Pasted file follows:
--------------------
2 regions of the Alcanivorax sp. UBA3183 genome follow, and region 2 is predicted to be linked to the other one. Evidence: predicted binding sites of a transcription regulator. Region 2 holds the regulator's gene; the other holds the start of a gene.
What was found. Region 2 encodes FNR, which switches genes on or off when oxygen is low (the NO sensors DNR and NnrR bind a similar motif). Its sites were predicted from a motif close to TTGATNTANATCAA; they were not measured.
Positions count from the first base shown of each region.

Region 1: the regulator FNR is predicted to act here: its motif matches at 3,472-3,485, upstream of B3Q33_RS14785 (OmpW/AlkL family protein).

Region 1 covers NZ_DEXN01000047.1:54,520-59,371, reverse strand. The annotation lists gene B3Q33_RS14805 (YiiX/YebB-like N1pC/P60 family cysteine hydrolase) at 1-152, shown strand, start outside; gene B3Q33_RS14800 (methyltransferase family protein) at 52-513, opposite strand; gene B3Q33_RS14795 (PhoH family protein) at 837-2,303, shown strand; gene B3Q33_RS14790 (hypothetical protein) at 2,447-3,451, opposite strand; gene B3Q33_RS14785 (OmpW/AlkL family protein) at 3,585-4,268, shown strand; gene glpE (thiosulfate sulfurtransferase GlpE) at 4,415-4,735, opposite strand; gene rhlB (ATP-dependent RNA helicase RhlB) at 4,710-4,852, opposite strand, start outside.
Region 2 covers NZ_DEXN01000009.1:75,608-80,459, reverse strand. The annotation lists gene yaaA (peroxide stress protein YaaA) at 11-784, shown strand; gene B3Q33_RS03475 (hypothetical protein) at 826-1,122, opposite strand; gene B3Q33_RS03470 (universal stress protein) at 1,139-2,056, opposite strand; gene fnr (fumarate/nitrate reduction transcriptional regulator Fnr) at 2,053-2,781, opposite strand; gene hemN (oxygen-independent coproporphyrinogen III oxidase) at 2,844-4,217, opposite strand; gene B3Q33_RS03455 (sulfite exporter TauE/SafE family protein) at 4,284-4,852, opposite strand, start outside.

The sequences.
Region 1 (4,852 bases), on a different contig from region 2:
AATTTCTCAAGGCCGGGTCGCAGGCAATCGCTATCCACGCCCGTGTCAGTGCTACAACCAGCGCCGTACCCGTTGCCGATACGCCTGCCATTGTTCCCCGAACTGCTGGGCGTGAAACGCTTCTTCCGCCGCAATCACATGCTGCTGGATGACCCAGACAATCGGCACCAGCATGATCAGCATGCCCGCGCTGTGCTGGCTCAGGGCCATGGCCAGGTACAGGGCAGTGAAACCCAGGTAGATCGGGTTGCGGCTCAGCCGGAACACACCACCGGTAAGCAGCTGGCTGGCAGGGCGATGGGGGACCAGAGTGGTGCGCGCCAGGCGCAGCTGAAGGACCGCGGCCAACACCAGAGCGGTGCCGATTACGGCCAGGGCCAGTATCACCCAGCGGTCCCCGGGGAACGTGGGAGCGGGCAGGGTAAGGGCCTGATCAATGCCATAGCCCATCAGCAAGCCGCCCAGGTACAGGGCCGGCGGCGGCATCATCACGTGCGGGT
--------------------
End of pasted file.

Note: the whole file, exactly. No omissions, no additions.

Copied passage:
2 regions of the Alcanivorax sp. UBA3183 genome follow, and region 2 is predicted to be linked to the other one. Evidence: predicted binding sites of a transcription regulator. Region 2 holds the regulator's gene; the other holds the start of a gene.
What was found. Region 2 encodes FNR, which switches genes on or off when oxygen is low (the NO sensors DNR and NnrR bind a similar motif). Its sites were predicted from a motif close to TTGATNTANATCAA; they were not measured.
Positions count from the first base shown of each region.

Region 1: the regulator FNR is predicted to act here: its motif matches at 3,472-3,485, upstream of B3Q33_RS14785 (OmpW/AlkL family protein).

Region 1 covers NZ_DEXN01000047.1:54,520-59,371, reverse strand. The annotation lists gene B3Q33_RS14805 (YiiX/YebB-like N1pC/P60 family cysteine hydrolase) at 1-152, shown strand, start outside; gene B3Q33_RS14800 (methyltransferase family protein) at 52-513, opposite strand; gene B3Q33_RS14795 (PhoH family protein) at 837-2,303, shown strand; gene B3Q33_RS14790 (hypothetical protein) at 2,447-3,451, opposite strand; gene B3Q33_RS14785 (OmpW/AlkL family protein) at 3,585-4,268, shown strand; gene glpE (thiosulfate sulfurtransferase GlpE) at 4,415-4,735, opposite strand; gene rhlB (ATP-dependent RNA helicase RhlB) at 4,710-4,852, opposite strand, start outside.
Region 2 covers NZ_DEXN01000009.1:75,608-80,459, reverse strand. The annotation lists gene yaaA (peroxide stress protein YaaA) at 11-784, shown strand; gene B3Q33_RS03475 (hypothetical protein) at 826-1,122, opposite strand; gene B3Q33_RS03470 (universal stress protein) at 1,139-2,056, opposite strand; gene fnr (fumarate/nitrate reduction transcriptional regulator Fnr) at 2,053-2,781, opposite strand; gene hemN (oxygen-independent coproporphyrinogen III oxidase) at 2,844-4,217, opposite strand; gene B3Q33_RS03455 (sulfite exporter TauE/SafE family protein) at 4,284-4,852, opposite strand, start outside.

The sequences.
Region 1 (4,852 bases), on a different contig from region 2:
AATTTCTCAAGGCCGGGTCGCAGGCAATCGCTATCCACGCCCGTGTCAGTGCTACAACCAGCGCCGTACCCGTTGCCGATACGCCTGCCATTGTTCCCCGAACTGCTGGGCGTGAAACGCTTCTTCCGCCGCAATCACATGCTGCTGGATGACCCAGACAATCGGCACCAGCATGATCAGCATGCCCGCGCTGTGCTGGCTCAGGGCCATGGCCAGGTACAGGGCAGTGAAACCCAGGTAGATCGGGTTGCGGCTCAGCCGGAACACACCACCGGTAAGCAGCTGGCTGGCAGGGCGATGGGGGACCAGAGTGGTGCGCGCCAGGCGCAGCTGAAGGACCGCGGCCAACACCAGAGCGGTGCCGATTACGGCCAGGGCCAGTATCACCCAGCGGTCCCCGGGGAACGTGGGAGCGGGCAGGGTAAGGGCCTGATCAATGCCATAGCCCATCAGCAAGCCGCCCAGGTACAGGGCCGGCGGCGGCATCATCACGTGCGGGT